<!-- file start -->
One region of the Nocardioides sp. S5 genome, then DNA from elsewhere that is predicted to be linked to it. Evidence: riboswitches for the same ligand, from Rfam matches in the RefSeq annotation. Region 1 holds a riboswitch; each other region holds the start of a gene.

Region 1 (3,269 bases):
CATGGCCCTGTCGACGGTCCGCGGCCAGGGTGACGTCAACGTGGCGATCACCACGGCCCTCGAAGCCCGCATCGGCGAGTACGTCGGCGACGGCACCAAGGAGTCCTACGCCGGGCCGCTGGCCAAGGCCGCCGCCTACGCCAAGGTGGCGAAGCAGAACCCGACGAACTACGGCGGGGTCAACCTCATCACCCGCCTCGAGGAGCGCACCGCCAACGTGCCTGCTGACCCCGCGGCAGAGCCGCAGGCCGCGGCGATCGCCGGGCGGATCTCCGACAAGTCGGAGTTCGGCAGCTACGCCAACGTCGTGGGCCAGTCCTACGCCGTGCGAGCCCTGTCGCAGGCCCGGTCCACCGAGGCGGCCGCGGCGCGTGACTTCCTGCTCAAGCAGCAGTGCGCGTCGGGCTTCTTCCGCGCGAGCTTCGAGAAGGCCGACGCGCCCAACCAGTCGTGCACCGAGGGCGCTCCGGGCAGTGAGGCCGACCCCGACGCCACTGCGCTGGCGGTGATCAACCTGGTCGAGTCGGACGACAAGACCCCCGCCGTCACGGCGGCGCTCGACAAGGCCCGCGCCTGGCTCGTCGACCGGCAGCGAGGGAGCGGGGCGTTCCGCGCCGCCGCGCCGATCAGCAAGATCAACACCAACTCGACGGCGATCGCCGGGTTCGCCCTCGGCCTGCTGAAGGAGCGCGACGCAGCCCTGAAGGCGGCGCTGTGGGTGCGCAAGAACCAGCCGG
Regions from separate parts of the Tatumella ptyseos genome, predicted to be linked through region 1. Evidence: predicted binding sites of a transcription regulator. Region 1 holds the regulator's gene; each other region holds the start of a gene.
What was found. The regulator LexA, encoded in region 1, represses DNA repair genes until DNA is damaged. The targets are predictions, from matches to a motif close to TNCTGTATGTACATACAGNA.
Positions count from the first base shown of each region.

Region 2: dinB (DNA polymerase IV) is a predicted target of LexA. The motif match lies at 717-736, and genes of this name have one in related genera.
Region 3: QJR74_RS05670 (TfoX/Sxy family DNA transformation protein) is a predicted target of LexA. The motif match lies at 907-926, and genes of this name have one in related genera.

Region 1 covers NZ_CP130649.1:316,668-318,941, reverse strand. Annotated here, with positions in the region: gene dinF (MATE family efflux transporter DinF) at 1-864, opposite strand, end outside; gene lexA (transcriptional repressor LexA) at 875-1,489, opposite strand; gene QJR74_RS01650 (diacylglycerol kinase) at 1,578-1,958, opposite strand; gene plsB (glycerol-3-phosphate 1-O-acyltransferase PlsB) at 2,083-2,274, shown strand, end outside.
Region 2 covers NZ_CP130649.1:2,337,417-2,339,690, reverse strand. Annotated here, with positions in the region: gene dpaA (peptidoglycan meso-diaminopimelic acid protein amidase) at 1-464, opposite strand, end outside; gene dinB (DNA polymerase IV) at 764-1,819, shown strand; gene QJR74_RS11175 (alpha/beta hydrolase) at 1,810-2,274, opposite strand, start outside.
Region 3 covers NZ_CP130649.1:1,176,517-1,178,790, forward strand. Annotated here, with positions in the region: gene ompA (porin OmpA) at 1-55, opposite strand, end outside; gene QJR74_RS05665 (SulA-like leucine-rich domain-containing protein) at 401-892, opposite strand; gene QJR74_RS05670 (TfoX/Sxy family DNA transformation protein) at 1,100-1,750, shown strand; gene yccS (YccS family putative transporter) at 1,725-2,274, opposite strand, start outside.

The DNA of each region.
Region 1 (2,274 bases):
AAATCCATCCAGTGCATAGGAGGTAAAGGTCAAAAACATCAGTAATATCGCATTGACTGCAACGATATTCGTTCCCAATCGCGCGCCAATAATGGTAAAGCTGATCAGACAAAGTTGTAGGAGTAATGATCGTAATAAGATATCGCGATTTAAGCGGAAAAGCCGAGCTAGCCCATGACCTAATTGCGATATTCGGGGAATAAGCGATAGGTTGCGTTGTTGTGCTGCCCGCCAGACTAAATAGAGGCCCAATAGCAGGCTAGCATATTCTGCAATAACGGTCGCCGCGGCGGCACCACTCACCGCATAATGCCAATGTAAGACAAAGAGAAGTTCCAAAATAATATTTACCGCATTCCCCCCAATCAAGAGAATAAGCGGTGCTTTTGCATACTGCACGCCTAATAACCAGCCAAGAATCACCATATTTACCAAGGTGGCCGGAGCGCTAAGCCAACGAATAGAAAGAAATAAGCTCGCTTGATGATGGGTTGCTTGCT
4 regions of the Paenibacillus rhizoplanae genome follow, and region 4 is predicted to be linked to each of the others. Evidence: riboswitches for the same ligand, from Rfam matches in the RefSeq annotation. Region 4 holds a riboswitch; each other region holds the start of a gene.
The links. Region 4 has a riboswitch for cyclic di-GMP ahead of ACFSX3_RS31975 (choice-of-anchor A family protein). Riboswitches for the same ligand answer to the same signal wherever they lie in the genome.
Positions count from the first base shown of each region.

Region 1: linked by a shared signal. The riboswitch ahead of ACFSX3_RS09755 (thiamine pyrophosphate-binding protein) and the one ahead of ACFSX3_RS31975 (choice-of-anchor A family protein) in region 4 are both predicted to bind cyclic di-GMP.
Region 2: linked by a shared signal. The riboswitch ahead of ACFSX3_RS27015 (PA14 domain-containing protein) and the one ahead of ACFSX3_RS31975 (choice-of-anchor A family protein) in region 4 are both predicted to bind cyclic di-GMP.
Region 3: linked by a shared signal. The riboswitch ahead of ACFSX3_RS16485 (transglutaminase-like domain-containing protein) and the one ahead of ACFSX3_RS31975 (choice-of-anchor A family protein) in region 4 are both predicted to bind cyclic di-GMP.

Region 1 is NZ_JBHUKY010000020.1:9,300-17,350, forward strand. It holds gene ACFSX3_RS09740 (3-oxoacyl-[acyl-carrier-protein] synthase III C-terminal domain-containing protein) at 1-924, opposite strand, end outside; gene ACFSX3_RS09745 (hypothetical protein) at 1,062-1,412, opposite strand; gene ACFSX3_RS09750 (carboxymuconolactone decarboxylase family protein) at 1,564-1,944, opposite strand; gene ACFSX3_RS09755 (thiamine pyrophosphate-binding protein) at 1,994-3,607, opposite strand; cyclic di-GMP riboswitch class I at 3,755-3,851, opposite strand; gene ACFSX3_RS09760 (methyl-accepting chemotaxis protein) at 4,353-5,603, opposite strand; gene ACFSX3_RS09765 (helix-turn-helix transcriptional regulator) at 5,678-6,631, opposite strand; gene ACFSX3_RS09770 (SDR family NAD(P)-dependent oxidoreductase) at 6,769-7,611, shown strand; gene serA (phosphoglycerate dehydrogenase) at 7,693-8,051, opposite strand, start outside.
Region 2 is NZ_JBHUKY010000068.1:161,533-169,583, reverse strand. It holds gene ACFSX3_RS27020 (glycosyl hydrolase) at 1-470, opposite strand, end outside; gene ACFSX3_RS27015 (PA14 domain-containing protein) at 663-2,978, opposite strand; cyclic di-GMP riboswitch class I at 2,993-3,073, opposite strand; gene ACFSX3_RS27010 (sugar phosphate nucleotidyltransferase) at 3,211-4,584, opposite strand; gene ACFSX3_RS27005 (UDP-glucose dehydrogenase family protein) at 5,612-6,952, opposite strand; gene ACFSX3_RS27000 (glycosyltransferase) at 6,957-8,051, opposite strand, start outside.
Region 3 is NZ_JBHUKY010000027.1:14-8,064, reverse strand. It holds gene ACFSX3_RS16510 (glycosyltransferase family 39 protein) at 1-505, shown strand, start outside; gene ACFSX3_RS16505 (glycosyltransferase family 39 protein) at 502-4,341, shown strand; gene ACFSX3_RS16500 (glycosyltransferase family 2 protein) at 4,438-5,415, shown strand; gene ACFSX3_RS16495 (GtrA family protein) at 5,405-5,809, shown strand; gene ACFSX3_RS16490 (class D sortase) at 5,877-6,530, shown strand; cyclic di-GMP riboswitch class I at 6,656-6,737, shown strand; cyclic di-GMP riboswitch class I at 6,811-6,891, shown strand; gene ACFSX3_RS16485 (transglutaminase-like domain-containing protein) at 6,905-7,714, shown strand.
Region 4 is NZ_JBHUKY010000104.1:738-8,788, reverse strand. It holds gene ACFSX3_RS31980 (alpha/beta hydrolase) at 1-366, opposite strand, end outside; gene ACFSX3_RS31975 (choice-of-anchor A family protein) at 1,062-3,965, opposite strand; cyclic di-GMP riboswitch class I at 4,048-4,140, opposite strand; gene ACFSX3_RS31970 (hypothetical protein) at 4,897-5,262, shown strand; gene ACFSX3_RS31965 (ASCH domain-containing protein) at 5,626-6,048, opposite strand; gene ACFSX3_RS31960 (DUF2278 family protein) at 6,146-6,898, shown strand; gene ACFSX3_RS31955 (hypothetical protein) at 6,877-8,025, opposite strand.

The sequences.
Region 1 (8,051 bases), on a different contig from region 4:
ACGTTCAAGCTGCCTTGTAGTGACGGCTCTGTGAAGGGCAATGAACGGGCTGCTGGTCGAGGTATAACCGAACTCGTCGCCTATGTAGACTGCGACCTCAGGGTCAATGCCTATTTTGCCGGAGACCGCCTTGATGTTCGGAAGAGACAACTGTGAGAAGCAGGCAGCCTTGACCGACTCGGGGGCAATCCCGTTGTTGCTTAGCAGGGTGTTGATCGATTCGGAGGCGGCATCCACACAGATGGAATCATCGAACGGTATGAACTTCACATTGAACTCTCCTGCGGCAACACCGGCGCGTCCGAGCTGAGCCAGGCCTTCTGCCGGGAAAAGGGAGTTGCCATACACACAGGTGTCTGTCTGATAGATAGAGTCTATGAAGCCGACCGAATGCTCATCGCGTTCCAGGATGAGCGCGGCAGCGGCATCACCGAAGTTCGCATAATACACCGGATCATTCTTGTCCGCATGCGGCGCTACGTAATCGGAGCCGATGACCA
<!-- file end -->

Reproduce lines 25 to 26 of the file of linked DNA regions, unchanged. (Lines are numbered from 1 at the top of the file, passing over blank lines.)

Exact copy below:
The sequences.
Region 1 (8,051 bases), on a different contig from region 4: